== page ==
In 2016, Marriott International purchased Starwood Hotels & Resorts to become the world’s largest hotel chain.
But at no point during that $13.6 billion takeover did Marriott realise that it wasn’t only acquiring 11 new brands but also an unsecure guest booking system that had been exposing customer data for years.
Guests’ names, addresses, dates of birth, gender, passport numbers, rewards information and credit card details continued to spill out onto the web for two more years before Marriott was made aware of the breach.
By that point, 339 million guests had been affected, which would eventually lead to a £18.4 million fine from the ICO (Information Commissioner’s Office).
But that was only the start of Marriott’s problems. It was slapped with several class action lawsuits, its share price dropped 5.6% and it has become a case study in the dangers of acquiring compromised assets.
If you compare the Marriott incident with Verizon’s purchase of Yahoo in 2017, the benefits of cyber security due diligence are clear.
Verizon had originally agreed to purchase the firm for more than $4.8 billion, but that offer dropped significantly following a series of catastrophic data breaches, which compromised the personal data of all three billion Yahoo customers.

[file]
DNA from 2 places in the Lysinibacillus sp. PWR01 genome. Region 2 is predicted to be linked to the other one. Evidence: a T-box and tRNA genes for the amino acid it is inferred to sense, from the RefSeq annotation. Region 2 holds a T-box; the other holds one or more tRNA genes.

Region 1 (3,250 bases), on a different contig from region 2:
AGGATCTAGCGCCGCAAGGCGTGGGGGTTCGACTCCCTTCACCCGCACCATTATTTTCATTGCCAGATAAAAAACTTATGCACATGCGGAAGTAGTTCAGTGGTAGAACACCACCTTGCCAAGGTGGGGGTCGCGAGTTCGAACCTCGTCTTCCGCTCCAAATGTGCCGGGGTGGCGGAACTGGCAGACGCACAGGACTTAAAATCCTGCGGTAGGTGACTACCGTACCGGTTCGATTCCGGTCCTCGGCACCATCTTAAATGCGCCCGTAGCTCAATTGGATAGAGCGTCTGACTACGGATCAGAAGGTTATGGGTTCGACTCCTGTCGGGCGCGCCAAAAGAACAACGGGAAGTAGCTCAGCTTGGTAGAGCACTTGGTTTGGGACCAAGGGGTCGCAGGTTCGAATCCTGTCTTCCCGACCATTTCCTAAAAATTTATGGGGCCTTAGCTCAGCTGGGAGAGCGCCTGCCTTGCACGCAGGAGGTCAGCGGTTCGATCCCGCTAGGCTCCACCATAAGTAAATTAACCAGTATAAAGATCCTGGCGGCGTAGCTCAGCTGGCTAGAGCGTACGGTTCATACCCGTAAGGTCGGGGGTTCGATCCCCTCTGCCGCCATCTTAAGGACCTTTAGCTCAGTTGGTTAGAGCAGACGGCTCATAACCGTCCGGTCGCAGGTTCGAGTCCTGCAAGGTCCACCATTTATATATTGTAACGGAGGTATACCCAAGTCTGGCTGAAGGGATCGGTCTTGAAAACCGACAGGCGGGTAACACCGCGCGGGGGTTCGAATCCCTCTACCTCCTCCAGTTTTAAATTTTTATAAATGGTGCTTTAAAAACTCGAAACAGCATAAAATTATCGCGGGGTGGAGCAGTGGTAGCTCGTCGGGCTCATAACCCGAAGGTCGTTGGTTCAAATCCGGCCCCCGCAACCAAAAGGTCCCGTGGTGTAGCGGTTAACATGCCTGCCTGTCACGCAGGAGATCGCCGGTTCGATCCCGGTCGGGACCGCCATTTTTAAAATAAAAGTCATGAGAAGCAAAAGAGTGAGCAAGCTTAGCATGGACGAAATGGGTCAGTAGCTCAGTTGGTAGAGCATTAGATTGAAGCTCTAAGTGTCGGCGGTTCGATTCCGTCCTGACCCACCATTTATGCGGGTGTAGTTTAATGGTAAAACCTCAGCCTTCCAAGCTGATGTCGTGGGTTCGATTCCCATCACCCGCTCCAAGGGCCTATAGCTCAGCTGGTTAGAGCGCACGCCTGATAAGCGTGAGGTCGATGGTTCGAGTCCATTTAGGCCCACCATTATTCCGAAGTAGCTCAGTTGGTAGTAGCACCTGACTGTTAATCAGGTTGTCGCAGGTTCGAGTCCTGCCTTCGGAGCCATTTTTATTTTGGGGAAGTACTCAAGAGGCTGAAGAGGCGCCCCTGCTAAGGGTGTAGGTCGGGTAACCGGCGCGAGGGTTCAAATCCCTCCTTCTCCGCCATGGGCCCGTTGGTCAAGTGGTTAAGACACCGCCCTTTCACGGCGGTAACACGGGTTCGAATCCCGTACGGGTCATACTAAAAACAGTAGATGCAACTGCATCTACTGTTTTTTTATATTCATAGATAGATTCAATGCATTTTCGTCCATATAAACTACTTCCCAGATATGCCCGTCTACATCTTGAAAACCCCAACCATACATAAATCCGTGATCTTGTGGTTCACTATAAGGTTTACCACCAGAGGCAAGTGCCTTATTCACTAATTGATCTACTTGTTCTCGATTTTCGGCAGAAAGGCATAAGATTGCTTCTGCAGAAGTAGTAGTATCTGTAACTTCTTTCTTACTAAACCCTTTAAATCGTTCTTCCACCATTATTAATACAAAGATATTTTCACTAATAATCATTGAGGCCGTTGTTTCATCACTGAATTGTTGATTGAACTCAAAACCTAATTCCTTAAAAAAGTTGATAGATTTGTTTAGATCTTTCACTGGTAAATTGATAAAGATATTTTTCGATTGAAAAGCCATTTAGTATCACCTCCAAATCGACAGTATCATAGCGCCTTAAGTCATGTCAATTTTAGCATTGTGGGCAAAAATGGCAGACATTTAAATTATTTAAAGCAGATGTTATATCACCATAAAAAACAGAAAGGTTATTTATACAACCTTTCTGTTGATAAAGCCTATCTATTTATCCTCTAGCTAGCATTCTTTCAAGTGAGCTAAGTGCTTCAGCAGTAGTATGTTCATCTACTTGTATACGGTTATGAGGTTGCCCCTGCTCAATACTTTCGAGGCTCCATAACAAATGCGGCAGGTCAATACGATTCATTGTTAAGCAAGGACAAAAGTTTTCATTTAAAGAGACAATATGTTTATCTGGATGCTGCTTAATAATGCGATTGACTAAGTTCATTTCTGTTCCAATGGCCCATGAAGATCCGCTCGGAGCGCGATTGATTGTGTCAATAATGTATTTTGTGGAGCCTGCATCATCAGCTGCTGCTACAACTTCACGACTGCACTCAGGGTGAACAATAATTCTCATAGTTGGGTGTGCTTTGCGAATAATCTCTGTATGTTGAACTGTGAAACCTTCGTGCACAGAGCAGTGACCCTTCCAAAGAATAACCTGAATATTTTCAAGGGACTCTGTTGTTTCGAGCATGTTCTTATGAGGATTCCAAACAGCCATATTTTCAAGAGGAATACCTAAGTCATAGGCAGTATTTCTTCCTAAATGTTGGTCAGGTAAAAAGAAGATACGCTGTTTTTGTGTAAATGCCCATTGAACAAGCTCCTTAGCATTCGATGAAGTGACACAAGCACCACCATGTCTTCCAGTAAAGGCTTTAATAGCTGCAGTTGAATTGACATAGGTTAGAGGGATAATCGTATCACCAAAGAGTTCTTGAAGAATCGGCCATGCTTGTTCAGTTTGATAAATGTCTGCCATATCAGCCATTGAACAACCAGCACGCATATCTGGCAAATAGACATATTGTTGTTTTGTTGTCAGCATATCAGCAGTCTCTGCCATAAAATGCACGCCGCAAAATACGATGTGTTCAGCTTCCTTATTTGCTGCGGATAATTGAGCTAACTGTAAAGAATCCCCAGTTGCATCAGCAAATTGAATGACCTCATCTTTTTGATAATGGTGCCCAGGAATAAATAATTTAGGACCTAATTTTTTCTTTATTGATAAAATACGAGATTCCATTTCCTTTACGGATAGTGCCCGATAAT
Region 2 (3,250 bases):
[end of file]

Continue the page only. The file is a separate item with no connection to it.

But that wasn’t all. Verizon demanded that Yahoo contributed towards any future legal costs, as well as the cost of reparations arising from the breach.
Verizon would still have to foot the bill for overhauling an information security system that clearly wasn’t adequate, but it learned this before finalising the deal and factored it in to the purchase price.
The examples we’ve discussed here are two of the most high-profile cases of acquisitions that were affected by data breaches – but it’s an issue that all organisations, no matter their size, must consider when going through a merger, acquisition or IPO.
Often, their review goes little further than asking whether the target is aware of any previous data breaches. Even the more assiduous organisations may only perform a cursory evaluation of the target’s GDPR (General Data Protection Regulation) compliance status.
Indeed, organisations often rely on questionnaires and contractual agreements to perform these tasks. However, contracts tend to describe the controller’s expectations with respect to data processing in a generic manner.
In particular, clauses related to data security and privacy measures are often worded in broad terms that offer limited recourse in the event the processor suffers a data breach. Without specific details, it will be challenging to enforce or fully assess specific requirements.
Questionnaires are equally problematic. The larger and more detailed they are, the less likely external parties are to engage with it. But conversely, smaller, less detailed questionnaires will inevitably be less effective.
There is no way to know if the answers given are accurate, or if key details have been omitted. Even where the recipient has been honest, you still only have a snapshot of the situation at the time the questionnaire was completed.